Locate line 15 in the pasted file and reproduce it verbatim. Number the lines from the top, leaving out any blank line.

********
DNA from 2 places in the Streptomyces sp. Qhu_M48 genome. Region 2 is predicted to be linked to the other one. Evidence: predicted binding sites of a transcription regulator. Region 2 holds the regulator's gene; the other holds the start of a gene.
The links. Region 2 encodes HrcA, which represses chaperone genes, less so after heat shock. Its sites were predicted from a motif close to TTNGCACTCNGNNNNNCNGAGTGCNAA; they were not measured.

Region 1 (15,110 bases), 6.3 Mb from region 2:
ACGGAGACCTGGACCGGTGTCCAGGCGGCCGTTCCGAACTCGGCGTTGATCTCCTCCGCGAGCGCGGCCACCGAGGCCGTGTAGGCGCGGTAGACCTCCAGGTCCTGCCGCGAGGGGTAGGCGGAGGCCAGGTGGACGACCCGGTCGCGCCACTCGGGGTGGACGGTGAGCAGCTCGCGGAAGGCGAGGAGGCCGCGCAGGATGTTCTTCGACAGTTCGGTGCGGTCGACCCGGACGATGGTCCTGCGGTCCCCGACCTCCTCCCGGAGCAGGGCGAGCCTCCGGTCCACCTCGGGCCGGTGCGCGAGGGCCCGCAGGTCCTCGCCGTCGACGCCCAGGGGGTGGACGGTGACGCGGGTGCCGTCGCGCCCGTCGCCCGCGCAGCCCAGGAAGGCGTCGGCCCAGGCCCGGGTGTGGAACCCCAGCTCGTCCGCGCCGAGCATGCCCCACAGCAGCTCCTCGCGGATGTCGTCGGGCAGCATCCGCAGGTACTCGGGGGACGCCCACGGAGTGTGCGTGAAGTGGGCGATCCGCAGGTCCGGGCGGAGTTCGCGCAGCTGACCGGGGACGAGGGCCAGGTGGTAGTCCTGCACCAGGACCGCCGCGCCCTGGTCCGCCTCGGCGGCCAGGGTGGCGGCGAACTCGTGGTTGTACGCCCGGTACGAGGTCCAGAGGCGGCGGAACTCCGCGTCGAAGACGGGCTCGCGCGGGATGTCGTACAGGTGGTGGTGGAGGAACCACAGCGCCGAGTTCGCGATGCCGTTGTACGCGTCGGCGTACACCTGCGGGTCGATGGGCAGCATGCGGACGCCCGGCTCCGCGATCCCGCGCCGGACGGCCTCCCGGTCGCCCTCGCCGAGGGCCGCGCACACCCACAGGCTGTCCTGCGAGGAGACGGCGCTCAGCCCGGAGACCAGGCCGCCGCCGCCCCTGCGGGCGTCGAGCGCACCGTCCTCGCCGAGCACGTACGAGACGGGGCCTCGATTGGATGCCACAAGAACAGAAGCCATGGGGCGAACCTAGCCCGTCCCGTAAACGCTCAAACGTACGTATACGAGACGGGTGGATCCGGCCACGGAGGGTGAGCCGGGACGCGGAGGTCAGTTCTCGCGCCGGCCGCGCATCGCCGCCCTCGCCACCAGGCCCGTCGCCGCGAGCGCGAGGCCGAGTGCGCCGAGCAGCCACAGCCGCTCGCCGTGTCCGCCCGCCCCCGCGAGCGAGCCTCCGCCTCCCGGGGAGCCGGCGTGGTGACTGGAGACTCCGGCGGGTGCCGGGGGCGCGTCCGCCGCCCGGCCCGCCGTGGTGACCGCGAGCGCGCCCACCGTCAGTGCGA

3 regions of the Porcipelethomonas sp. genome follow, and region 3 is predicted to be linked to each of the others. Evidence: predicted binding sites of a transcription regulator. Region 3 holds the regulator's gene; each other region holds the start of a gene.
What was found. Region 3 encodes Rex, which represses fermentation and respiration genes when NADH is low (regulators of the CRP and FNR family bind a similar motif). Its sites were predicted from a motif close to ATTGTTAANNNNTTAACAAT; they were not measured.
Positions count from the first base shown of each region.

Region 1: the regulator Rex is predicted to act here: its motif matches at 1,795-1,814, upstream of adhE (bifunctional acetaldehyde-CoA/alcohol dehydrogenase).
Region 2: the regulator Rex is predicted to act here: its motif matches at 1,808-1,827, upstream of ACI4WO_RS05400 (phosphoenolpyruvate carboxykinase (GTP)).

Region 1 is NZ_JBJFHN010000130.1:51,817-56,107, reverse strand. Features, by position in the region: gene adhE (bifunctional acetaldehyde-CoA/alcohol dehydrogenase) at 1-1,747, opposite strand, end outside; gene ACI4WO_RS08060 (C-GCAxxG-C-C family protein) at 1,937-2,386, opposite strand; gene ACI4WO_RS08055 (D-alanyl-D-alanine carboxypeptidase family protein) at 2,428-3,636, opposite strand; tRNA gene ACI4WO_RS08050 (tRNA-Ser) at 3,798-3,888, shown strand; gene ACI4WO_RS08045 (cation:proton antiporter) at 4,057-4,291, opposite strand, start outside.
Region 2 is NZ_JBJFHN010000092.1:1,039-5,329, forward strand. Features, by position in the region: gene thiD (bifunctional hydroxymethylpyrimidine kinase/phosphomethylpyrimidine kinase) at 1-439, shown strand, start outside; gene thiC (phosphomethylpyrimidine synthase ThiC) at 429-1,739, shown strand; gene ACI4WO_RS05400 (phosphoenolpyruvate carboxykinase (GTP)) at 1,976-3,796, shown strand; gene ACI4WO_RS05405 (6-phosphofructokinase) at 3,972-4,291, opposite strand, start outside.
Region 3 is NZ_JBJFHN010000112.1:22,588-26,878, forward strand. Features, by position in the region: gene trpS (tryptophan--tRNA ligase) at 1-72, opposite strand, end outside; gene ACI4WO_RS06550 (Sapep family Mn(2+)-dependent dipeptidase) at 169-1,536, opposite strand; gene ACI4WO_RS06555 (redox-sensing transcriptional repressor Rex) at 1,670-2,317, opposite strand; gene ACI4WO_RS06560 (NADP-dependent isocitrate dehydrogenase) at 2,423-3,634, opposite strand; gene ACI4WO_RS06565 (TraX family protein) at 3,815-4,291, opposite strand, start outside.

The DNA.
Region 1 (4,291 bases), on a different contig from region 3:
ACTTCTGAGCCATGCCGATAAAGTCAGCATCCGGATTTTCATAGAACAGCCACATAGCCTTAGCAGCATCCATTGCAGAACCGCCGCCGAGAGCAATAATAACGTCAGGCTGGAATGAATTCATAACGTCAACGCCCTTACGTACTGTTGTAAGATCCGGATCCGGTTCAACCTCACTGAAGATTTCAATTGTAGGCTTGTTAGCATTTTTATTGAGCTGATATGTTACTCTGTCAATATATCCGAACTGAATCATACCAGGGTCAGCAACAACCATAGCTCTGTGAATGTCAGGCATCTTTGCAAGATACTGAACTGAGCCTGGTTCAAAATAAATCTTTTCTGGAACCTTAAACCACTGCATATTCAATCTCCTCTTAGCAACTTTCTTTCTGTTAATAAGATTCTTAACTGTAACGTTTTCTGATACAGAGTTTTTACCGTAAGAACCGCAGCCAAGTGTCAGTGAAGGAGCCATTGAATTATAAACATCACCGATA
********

ACTTCTGAGCCATGCCGATAAAGTCAGCATCCGGATTTTCATAGAACAGCCACATAGCCTTAGCAGCATCCATTGCAGAACCGCCGCCGAGAGCAATAATAACGTCAGGCTGGAATGAATTCATAACGTCAACGCCCTTACGTACTGTTGTAAGATCCGGATCCGGTTCAACCTCACTGAAGATTTCAATTGTAGGCTTGTTAGCATTTTTATTGAGCTGATATGTTACTCTGTCAATATATCCGAACTGAATCATACCAGGGTCAGCAACAACCATAGCTCTGTGAATGTCAGGCATCTTTGCAAGATACTGAACTGAGCCTGGTTCAAAATAAATCTTTTCTGGAACCTTAAACCACTGCATATTCAATCTCCTCTTAGCAACTTTCTTTCTGTTAATAAGATTCTTAACTGTAACGTTTTCTGATACAGAGTTTTTACCGTAAGAACCGCAGCCAAGTGTCAGTGAAGGAGCCATTGAATTATAAACATCACCGATA